"She Seemed Like Someone I Could Trust": Reimagining the First Buddhist Nuns’ Order

dc.contributorMrozik, Susanne
dc.contributorSteinfels, Amina
dc.contributorAulino, Felicity
dc.contributor.advisorMrozik, Susanne
dc.contributor.authorMcIntosh-DeCiancio, Jacqueline
dc.description.abstractHow do we interpret in ways that elevate justice? This is a question posed by Buddhist studies scholar Karen Derris in her article responding to recent scholarship by Reiko Ohnuma; in her book, Ohnuma uses particularly misogynistic Buddhist narrative material to make a case for Buddhism’s widespread denigration and devaluation of mothers. Derris, troubled by the conclusions and implications of this work, suggests a new style of interpretation: the feminist-ethical hermeneutic. The feminist-ethical hermeneutic holds that Buddhist narrative tradition includes a vast array of material across cultures, languages, and times. Misogynistic material does exist, but so does material which elevates women and lauds their achievements. Derris suggests scholars have an ethical responsibility to interpret in ways that elevate justice—in ways that pay attention to the current status of women in Buddhism where women in the Tibetan tradition, for example, are denied monastic ordination at the highest levels. Derris invites scholars to see the implications of their interpretive work and recognize those whom it affects. She concludes her article with an aspiration that the feminist-ethical hermeneutic will “contribute to the diminishing of suffering.” My thesis holds as its foundation Derris’ feminist-ethical hermeneutic. I apply this hermeneutical style to my study of two collections of Buddhist verse—the Therigatha and the Theri-Apadana—preserved in the Sutta Pitaka of the Pali Canon of the Theravada Buddhist tradition. These texts, composed from the 6th-3rd centuries BCE and 2nd-1st centuries BCE, respectively, both claim female authorship and take as their subjects the lives of early Buddhist nuns—their past lives, their challenges, and their paths to enlightenment. My analysis presents the founder of the women’s monastic order as a determined woman with a desire for enlightenment (nibbana). Even when she alone is offered ordination, she refuses until all women may ordain. I further suggest that these texts show the creative ways in which women firmly stake a claim for their role in Buddhism going back aeons and assert their spiritual achievements. Finally, I make a case for the lived experience of these nuns, which often includes the tragic loss of children and the threat of sexual predation. I argue that the women’s order is a community in which women learn from and teach one another, heal from trauma, and foster vital friendships—friendships that carry them all the way to enlightenment.en_US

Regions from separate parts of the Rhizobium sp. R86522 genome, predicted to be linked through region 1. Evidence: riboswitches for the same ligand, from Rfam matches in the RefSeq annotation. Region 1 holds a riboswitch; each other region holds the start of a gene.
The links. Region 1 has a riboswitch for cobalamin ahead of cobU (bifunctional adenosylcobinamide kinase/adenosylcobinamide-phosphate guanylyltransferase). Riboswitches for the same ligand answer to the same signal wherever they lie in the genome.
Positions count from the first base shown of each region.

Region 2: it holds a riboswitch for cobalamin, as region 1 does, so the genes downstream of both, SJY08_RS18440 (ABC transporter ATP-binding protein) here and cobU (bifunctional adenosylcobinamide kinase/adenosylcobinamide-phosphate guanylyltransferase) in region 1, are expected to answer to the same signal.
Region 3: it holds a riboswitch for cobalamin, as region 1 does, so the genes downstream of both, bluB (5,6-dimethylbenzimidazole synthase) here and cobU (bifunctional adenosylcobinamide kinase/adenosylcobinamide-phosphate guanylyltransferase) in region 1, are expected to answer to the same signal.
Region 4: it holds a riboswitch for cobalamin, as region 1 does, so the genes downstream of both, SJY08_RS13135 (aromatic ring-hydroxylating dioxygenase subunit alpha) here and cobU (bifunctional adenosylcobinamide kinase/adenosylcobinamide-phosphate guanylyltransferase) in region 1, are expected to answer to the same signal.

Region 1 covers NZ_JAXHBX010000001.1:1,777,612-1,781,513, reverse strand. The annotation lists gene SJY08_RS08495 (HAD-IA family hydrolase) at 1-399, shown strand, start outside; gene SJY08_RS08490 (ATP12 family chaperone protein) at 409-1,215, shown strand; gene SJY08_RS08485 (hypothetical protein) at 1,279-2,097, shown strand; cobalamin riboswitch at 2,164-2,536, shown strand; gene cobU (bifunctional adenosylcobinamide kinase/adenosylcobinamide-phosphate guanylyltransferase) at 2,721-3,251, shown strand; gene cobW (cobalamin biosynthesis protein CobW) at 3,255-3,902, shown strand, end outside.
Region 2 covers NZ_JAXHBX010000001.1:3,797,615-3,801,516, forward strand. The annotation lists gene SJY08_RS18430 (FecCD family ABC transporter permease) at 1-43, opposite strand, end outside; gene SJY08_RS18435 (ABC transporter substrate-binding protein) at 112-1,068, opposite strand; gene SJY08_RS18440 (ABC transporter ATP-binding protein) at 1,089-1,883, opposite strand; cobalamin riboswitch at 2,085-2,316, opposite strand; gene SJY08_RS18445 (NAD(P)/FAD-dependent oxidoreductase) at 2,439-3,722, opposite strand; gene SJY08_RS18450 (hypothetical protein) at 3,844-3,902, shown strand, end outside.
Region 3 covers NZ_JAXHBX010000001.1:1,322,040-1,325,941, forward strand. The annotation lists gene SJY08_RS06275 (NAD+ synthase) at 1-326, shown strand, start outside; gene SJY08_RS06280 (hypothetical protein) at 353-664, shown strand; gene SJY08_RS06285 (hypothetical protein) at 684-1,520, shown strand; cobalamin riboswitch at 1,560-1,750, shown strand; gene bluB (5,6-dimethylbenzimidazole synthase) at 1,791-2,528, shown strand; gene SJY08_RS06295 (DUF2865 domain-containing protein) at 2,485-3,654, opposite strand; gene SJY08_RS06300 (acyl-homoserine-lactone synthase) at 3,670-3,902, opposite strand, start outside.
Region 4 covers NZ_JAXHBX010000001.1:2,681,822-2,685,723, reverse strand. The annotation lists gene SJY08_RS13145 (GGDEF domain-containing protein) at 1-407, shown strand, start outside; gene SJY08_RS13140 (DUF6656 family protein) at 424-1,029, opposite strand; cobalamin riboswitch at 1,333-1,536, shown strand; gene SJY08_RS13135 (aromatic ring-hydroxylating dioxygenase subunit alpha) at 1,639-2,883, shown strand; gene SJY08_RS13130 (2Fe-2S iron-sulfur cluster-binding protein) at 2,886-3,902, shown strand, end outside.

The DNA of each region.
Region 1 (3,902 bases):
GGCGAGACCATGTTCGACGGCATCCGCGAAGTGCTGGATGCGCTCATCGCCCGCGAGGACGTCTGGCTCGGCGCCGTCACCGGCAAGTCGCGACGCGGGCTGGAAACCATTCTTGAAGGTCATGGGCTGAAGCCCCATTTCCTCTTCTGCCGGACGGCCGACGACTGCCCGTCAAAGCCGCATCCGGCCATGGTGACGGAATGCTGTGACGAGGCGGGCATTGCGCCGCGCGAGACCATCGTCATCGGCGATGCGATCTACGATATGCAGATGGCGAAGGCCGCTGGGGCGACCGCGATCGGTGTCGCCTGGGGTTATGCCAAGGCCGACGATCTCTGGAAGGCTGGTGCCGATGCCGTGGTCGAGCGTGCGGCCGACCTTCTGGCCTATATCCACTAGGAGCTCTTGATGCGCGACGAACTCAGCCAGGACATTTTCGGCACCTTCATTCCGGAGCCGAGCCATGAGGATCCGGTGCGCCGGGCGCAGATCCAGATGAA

dc.rightsAttribution-NonCommercial-NoDerivs 3.0 United States*
dc.subjectfeminist-ethical hermeneuticen_US
dc.title"She Seemed Like Someone I Could Trust": Reimagining the First Buddhist Nuns’ Orderen_US
mhc.institutionMount Holyoke College


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